It is pitch black. I am somewhere in Porto. The bus station is only a bus parking area. No building, no all night café. Nothing. It is 6:30 in the morning. I collect my backpack and reorganize it. I am trying to think of what to do between now and 2pm when the albergue opens. I get my now working phone out to figure out where I am and somewhere to go when I realize with horror that my recently fixed Phone is not connecting up to a network! There is a man with a backpack looking at his phone with a stunned expression too. He is very good looking in a George Clooney way except of course for the look of shock. He recognizes me as a pilgrim- my scallop shell gives me away. He goes off to talk to a taxi driver while I wander down some stairs to a metro and find a map which doesn’t help much. I am just killing time, stalling, waiting for an idea of what to do.
The Good looking man finds me and waving a map asks if I am going to the cathedral? Sounds like a plan. Then we both notice our phones are now working and we turn on the directions to the cathedral. 31 minutes. That will get us there two hours before it is open and we can get our stamps for our Camino passports. We introduce ourselves. His name is Angel. Of course it is! This is the Camino and there is a saying ‘ The Camino provides’.
Angel recently retired as head of a Spanish banks’ Banking division for South America. He lives 4 months of the year in Madrid and the rest of the time in Chile where he has some investment interests. After walking the wrong way for 20 minutes we reverse and find a place open for coffee. Having killed more time we eventually end up with ten others waiting for the cathedral to open. I meet two other women there, one from Latvia, let’s call her Issy which is close enough, and Olympia from Greece (no kidding) but who lives in Germany. The four of us start walking but Angel quickly leaves us. Maybe we scared him or maybe I made an impression of the wrong kind or not an impression of the right kind. Whatever, Angel disappeared but I was now on one of the Portuguese Caminos.
The plan was to take the Coastal route. Go down to the river Douro, keep it on your left and keep walking. At one stage the highway came right to the rivers edge and a walkway grill was added for pedestrians. 18″ wide. With the river below. This went on for 1/4 mile. I didn’t enjoy this section.
After four hours, we were still in Porto! Albeit a nice section but still too busy. A wide path along the waterfront, but loads of tourists and a noisy street running alongside. The sun was out and it was starting to get hot but a nice breeze off the ocean kept it comfortable. Izzy wore plaid trousers rolled up and a 3/4 length raincoat! She said it was very comfortable. She was tall and thin. Probably no body fat.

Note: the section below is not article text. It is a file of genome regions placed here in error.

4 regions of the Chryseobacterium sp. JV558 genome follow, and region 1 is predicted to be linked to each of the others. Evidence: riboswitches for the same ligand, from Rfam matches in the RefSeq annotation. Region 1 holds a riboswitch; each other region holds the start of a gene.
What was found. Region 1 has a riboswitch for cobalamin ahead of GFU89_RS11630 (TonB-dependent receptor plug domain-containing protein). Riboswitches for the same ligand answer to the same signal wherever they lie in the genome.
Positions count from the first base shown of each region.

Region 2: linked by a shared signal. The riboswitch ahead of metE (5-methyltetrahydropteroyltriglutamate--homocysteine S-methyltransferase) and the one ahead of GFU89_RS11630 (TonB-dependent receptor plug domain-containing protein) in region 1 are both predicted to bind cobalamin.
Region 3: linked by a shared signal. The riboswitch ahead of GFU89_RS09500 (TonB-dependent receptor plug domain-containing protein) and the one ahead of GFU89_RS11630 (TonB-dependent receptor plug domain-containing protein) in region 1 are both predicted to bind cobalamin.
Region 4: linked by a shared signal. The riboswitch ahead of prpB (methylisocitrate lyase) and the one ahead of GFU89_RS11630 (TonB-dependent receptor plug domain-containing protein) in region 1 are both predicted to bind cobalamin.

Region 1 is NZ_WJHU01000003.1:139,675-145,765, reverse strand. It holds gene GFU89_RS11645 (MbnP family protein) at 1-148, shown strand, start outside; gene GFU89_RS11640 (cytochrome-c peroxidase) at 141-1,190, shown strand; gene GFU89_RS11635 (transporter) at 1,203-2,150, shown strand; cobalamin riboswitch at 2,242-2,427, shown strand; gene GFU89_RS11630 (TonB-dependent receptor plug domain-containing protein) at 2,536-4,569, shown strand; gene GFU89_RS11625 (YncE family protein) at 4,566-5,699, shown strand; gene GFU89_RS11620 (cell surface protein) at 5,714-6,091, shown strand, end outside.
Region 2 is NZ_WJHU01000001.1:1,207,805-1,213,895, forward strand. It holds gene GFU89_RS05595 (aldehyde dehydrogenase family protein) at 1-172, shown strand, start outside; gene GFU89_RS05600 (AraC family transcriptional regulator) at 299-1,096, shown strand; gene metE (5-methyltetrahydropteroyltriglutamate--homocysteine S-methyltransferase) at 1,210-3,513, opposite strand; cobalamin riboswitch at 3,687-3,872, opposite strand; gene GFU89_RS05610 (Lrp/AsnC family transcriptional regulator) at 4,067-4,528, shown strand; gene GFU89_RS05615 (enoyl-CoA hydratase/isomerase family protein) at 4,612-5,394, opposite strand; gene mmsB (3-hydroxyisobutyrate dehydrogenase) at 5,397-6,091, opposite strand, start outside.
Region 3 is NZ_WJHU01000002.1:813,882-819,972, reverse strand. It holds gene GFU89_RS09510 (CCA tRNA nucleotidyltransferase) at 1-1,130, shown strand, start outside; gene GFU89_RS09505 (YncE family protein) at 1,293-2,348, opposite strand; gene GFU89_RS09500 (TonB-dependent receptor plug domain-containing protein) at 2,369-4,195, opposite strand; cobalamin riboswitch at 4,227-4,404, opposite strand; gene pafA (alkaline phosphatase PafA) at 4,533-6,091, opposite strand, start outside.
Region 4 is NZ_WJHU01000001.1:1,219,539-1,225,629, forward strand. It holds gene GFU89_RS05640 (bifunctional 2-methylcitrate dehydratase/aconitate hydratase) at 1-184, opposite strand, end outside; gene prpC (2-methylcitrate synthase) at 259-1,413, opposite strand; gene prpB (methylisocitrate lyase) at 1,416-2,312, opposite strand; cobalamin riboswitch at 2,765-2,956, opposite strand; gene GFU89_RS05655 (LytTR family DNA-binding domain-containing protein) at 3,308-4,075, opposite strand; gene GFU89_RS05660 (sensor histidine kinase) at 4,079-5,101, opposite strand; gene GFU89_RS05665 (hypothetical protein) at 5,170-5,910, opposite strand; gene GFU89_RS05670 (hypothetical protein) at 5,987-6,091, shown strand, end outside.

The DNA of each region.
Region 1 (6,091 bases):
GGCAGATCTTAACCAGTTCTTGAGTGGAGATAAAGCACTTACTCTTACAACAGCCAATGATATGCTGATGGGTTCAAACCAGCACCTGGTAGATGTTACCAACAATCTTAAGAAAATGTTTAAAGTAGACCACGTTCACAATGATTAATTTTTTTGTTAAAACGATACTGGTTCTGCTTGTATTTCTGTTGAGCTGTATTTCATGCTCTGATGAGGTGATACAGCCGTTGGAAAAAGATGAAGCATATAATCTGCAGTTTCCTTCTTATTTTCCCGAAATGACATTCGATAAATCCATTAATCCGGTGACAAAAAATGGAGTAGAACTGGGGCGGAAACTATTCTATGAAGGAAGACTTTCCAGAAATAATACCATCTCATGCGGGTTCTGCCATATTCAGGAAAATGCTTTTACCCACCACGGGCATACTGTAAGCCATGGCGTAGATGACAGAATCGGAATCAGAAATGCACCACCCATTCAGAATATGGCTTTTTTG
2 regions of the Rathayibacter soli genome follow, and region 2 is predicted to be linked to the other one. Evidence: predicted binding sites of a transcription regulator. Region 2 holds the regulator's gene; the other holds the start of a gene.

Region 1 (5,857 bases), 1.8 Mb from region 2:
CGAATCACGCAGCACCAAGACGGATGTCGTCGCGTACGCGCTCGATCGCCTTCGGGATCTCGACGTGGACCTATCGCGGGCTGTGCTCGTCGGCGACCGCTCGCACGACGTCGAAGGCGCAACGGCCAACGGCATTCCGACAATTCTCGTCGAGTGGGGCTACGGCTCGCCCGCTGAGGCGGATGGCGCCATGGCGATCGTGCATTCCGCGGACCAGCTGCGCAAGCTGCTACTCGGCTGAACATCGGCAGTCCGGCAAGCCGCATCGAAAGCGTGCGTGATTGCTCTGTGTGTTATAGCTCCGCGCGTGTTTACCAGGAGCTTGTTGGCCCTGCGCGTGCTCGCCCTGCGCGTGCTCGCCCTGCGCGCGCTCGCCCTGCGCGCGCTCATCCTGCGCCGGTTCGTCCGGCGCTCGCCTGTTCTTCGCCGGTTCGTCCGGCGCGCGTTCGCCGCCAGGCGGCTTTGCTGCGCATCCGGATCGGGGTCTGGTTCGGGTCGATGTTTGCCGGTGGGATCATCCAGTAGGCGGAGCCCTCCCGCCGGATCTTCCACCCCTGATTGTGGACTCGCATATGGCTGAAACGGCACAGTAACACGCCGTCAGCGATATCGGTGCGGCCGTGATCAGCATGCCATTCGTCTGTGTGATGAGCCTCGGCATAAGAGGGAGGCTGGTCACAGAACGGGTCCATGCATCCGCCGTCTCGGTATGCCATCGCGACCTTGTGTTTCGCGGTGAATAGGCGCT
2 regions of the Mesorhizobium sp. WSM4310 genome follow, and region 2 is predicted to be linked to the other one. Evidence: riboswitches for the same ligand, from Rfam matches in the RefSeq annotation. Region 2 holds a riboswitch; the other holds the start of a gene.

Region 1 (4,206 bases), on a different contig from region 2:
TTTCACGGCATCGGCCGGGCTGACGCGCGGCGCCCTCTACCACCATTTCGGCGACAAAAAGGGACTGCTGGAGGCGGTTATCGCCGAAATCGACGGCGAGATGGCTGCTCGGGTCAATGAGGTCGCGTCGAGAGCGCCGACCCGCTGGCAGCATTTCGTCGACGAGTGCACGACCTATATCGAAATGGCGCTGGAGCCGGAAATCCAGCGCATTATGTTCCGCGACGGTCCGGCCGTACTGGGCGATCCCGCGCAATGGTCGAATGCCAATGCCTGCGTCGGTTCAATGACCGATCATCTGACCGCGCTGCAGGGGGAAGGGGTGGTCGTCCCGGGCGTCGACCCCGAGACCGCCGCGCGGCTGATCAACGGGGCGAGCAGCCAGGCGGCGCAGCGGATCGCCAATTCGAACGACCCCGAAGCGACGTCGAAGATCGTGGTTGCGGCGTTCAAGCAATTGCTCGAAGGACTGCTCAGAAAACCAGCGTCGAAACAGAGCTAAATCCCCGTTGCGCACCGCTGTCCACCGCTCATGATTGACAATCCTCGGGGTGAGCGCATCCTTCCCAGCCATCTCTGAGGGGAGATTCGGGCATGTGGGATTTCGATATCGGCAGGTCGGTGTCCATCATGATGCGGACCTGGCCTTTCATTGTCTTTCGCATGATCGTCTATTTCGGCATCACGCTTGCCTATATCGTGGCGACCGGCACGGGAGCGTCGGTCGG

We ended up separating when I stopped for coffee…it fuels me. I was feeling aches and pains today. It could be the all night bus ride and snoozing in a seat but my hips and ankles were aching. There are few albergue/hostels on this route. There are some small somewhat expensive hotels @$100/night but compare that to the pilgrim hostels at $7.50 night. One night in a hotel is equivalent to ten nights with coffee at hostels and hostels have a vibrant social life. Even Angel had mentioned this. His first Camino was hotel to hotel but this time, the man with I suspect very deep pockets was planning on staying at hostels.
Six hours and three coffee stops later I am finally out of Porto into the hinterlands. I didn’t think I could make the 24k to the hostel and would have taken a bus or taxi but there were no signs of either. The coastal path was beautiful, wandering alongside the sand dunes, rocks and the odd marsh on a boardwalk.
I finally made it to the albergue grateful to be there, resentful that it was 1k into town away from the beach which meant another extra 1k just to get back on the trail. I was looking forward to a shower and snooze but five minutes later Issy turned up and another ten minutes Olympia did too.
Olympia is about 30. Drop dead gorgeous with long wavy hair tied up and a lot of energy. I am about ready, more than ready for a late siesta but Olympia suggests we go for an early dinner. She had heard there was a good restaurant that served fish down at the beach. Inwardly I groan, another 1k there and 1k back. However, since we didn’t have any options the three of us headed back to the beach.
It turns out Olympia is a doctor, specializing in general family practice. Seems an oxymoron ‘specializing in general’ practice but I bet she is very good at it. She sees patients as people not problems to be solved.
Izzy has a florist shop and loves her job. She is in her mid-fifties and her 4 grown children bought her a backpack for her last birthday.
We discuss tomorrow. Izzy wants to continue on up the coast but the next section looks touristy again. Olympia is going to head inland to join the central or interior traditional Portuguese Camino. I am unsure as I leave them to enjoy the sunset and trudge back uphill 1k to finally sleep.